Local News

Assembly to screen attorney applicants

Municipal Attorney Theresa Hillhouse works in her office at city hall. She’s leaving the job in March, after more than seven years. A dozen people have applied to take her place. (KCAW photo by Ed Ronco)

Twelve people have applied to be Sitka’s next municipal attorney. Theresa Hillhouse is stepping down in March after more than seven years on the job. And members of the Sitka Assembly will meet Wednesday night to pick finalists to replace her.

Listen to iFriendly audio.

The dozen applications include two from Sitka, four from elsewhere in Alaska, and six from out of state. Some have more than 30 years of experience, and a couple applicants aren’t attorneys at all.

All of them are applying for a big job.

“The job of the attorney for the City and Borough of Sitka is more difficult than it appears from the outside,” said Cliff Groh, who held the position from 2000 until 2005. “You don’t have colleagues directly. You can hire some outside counsel to help you some, but you have a budget and you have to watch that.”

The municipal attorney deals with contract law, commercial law, parliamentary procedure, ballot law, and even criminal law. In Sitka, they prosecute certain offenses, including traffic tickets and ordinance violations.

And then there are the finer points of the job, such as practicing discretion and confidentiality in a small town, where you’re as likely to run into an adversary in the produce section as you are in the courtroom.

“It’s sort of like being a doctor in a small town,” he said. “One doctor in Sitka told me that one of the blessings in his job was that he had a short memory, in terms of not remembering what certain people’s private parts look like later, when he ran into them on the street.”

Being municipal attorney might not be quite that sensitive, but there are a lot of legal waters to navigate, and a lot of political boulders to avoid along the way.

That’s why Groh says hiring the position is tricky. His advice?

“Look for somebody who wants the job for the right reasons,” he said.

Yeah, the person has to want to live in Sitka, and has to have the right qualifications, but also, Groh says it has to be someone who has what he calls “the requisite attitude and judgment.”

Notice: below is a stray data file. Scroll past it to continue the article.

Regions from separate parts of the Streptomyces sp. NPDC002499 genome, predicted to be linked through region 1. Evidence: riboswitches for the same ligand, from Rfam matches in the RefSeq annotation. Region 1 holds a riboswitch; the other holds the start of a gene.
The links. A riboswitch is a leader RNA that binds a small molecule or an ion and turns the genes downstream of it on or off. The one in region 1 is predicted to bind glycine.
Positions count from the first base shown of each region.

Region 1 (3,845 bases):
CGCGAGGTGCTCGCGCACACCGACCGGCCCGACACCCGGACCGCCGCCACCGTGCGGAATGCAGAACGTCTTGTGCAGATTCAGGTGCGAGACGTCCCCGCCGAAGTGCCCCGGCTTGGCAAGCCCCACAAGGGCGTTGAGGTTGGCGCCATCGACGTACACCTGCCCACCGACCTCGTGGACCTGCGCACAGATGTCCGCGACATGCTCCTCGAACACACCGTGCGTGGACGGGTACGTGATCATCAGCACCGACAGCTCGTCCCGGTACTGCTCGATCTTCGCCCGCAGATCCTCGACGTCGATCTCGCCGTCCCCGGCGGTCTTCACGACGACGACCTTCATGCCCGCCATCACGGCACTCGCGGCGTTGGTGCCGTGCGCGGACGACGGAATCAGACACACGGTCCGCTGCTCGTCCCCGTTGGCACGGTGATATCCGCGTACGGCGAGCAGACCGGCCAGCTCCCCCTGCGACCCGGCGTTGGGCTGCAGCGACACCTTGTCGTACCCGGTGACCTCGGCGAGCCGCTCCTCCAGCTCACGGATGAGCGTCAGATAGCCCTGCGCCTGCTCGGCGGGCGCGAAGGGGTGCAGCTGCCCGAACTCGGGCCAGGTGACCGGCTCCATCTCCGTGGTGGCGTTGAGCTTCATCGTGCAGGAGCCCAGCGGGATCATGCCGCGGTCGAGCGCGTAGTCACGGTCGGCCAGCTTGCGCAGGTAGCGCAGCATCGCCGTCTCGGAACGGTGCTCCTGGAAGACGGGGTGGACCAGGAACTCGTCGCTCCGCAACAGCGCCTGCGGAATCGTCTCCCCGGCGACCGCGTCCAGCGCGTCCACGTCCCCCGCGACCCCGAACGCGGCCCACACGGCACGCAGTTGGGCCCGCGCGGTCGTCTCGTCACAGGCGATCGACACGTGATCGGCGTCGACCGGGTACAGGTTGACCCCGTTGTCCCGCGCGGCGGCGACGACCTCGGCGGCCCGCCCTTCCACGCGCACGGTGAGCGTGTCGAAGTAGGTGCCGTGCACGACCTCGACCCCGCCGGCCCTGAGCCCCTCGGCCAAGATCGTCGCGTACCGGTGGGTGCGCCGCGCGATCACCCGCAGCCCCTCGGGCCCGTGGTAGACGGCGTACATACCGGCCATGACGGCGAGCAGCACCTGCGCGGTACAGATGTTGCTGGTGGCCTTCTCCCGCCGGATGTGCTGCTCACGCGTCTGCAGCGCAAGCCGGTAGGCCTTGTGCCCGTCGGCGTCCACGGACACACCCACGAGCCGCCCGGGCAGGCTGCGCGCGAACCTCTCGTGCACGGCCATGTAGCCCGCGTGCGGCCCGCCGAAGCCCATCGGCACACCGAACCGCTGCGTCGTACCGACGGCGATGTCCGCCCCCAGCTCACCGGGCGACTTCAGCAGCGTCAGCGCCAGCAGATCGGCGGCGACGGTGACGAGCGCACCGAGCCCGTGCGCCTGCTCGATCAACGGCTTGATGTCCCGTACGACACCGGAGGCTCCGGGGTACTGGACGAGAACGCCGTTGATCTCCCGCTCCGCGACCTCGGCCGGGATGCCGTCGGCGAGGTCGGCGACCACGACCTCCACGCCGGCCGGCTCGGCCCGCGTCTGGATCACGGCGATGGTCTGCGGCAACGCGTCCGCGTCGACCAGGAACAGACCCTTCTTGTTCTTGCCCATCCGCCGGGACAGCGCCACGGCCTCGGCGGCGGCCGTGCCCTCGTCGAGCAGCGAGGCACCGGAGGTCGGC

“Look for somebody who can work with an administrator,” he said. “They’re going to have to work closely with the administrator and work closely with other people – a variety of other people in the whole city and borough government, on a whole variety of aspects.”

Groh lives in Anchorage now. He’s not involved in the hiring process, and although he thought briefly about applying for his old Sitka job again, he says life is different now and he’s staying put. He practices law privately and does a little writing, too.

As for the hiring process: Assembly members will screen candidates on Wednesday, before deciding on finalists to invite to Sitka for an in-person interview.


Please read our comment guidelines.

Recent News

As election nears, District 35 candidates go on offense

Finkenbinder (l.), a Republican, argued that her position in the majority would give her influence. Kreiss-Tomkins, the Democratic incumbent, suggested that the math this election might put him in the majority. (KCAW photo/Robert Woolsey)
With a little less than two weeks to go, the candidates to represent Sitka and Petersburg in the Alaska House of Representatives have sharpened the language they’re using to distinguish themselves for voters. more

Blue Lake powers Sitka, while Green Lake awaits repair

Utility director Chris Brewton says he would have "bet his paycheck" that there would have been more outages like today's during the commissioning of the Blue Lake turbines. Instead, he expects to do more fine-tuning over time. (Blue Lake Expansion Project photo)
While the Green Lake power station remains closed, all of Sitka’s energy needs are being met by the Blue Lake Dam. Utility Director Bryan Bertacchi updated the Sitka Assembly on the town’s power situation during its regular meeting this week (10-25-16). The Green Lake plant was shut down on October 17th, when an intake gate failed during a routine inspection. more